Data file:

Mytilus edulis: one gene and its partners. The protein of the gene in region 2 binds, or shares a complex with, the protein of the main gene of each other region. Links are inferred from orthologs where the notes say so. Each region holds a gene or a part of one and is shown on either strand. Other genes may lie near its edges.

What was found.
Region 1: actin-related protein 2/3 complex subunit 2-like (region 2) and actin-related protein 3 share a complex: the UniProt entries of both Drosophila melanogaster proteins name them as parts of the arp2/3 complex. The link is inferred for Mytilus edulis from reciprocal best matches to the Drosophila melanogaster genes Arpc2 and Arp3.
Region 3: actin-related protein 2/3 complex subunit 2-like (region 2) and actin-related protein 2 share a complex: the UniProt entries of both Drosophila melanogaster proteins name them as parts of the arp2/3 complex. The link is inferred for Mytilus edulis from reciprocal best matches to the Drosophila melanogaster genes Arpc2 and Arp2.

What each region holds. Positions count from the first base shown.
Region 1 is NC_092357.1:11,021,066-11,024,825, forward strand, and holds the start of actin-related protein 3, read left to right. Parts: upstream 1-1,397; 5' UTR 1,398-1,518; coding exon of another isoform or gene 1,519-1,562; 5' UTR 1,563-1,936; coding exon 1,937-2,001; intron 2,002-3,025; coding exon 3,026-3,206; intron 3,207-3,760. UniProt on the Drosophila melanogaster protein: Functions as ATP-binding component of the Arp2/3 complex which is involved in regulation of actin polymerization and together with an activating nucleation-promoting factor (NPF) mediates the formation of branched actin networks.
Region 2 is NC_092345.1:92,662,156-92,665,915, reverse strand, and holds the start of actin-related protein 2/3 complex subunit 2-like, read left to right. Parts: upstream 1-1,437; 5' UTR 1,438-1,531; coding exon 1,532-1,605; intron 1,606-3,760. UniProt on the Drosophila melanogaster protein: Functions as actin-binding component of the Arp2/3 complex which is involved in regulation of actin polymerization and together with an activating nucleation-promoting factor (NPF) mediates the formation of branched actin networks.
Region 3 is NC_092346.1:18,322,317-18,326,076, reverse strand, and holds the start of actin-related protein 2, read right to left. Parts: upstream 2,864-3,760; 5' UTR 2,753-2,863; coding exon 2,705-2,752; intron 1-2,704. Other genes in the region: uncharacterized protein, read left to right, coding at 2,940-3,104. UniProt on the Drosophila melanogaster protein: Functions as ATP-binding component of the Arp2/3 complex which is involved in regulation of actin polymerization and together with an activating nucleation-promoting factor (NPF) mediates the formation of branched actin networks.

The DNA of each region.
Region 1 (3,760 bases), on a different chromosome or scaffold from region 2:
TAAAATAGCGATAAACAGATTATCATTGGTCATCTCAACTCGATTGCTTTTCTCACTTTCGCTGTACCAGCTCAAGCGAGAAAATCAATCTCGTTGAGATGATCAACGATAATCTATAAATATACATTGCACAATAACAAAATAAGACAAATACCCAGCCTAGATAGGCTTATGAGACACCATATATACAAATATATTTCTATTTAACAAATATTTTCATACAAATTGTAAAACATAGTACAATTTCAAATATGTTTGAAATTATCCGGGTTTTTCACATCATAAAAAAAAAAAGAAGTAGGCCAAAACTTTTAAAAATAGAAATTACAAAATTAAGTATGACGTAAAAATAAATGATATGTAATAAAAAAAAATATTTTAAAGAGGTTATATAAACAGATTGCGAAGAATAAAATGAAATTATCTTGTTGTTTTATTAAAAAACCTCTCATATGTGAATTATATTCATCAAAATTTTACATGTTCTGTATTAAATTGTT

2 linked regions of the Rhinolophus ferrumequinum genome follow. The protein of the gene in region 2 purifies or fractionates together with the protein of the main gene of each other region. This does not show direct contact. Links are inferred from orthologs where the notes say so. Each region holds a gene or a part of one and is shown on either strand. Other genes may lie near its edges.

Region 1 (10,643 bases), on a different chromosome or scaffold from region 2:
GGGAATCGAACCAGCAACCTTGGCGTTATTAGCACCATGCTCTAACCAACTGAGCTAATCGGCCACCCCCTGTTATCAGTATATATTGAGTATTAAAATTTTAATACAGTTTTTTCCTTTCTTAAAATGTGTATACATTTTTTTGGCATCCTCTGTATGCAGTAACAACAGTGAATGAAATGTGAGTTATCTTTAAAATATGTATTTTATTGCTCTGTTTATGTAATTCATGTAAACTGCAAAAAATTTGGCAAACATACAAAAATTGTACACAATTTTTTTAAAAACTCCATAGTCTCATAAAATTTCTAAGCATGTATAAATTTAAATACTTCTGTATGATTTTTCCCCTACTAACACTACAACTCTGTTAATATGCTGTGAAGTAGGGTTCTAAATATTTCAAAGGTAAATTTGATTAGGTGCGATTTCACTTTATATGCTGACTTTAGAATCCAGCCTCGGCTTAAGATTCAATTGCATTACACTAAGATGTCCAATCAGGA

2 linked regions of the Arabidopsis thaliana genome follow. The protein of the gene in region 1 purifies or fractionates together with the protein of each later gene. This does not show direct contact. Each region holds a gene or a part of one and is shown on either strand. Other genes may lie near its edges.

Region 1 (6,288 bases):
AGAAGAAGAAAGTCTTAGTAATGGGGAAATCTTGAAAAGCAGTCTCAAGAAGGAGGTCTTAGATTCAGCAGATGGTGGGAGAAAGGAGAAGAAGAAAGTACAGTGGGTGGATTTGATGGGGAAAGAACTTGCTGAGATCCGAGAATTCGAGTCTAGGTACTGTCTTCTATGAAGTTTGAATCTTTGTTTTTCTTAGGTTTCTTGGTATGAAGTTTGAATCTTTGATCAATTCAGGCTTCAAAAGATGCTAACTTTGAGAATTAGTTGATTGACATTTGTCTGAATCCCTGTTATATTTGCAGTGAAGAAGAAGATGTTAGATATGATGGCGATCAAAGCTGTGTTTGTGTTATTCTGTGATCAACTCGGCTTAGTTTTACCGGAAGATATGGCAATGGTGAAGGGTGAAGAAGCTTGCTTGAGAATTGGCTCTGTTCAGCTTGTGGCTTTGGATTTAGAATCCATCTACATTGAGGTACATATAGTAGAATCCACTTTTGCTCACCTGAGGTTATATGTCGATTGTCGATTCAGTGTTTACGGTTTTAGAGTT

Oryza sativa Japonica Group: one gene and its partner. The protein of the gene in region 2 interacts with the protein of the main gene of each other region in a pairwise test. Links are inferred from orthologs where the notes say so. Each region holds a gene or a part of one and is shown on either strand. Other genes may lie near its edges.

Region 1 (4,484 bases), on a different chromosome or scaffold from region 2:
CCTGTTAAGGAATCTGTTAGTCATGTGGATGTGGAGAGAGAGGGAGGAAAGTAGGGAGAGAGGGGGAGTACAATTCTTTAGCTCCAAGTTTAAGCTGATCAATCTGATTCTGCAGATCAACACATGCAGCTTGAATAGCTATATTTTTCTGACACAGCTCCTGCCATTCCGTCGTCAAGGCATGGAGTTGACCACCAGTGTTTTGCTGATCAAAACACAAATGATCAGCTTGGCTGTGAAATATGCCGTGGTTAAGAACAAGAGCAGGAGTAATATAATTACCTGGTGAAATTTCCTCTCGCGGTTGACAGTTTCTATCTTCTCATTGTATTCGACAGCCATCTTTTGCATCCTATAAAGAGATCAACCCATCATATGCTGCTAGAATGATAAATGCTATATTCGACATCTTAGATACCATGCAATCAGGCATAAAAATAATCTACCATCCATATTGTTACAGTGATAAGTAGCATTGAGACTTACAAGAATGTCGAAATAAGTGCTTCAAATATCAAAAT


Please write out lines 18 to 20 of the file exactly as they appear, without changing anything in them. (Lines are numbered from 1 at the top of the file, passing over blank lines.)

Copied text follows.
Oryza sativa Japonica Group: one gene and its partner. The protein of the gene in region 2 interacts with the protein of the main gene of each other region in a pairwise test. Links are inferred from orthologs where the notes say so. Each region holds a gene or a part of one and is shown on either strand. Other genes may lie near its edges.

Region 1 (4,484 bases), on a different chromosome or scaffold from region 2:
CCTGTTAAGGAATCTGTTAGTCATGTGGATGTGGAGAGAGAGGGAGGAAAGTAGGGAGAGAGGGGGAGTACAATTCTTTAGCTCCAAGTTTAAGCTGATCAATCTGATTCTGCAGATCAACACATGCAGCTTGAATAGCTATATTTTTCTGACACAGCTCCTGCCATTCCGTCGTCAAGGCATGGAGTTGACCACCAGTGTTTTGCTGATCAAAACACAAATGATCAGCTTGGCTGTGAAATATGCCGTGGTTAAGAACAAGAGCAGGAGTAATATAATTACCTGGTGAAATTTCCTCTCGCGGTTGACAGTTTCTATCTTCTCATTGTATTCGACAGCCATCTTTTGCATCCTATAAAGAGATCAACCCATCATATGCTGCTAGAATGATAAATGCTATATTCGACATCTTAGATACCATGCAATCAGGCATAAAAATAATCTACCATCCATATTGTTACAGTGATAAGTAGCATTGAGACTTACAAGAATGTCGAAATAAGTGCTTCAAATATCAAAAT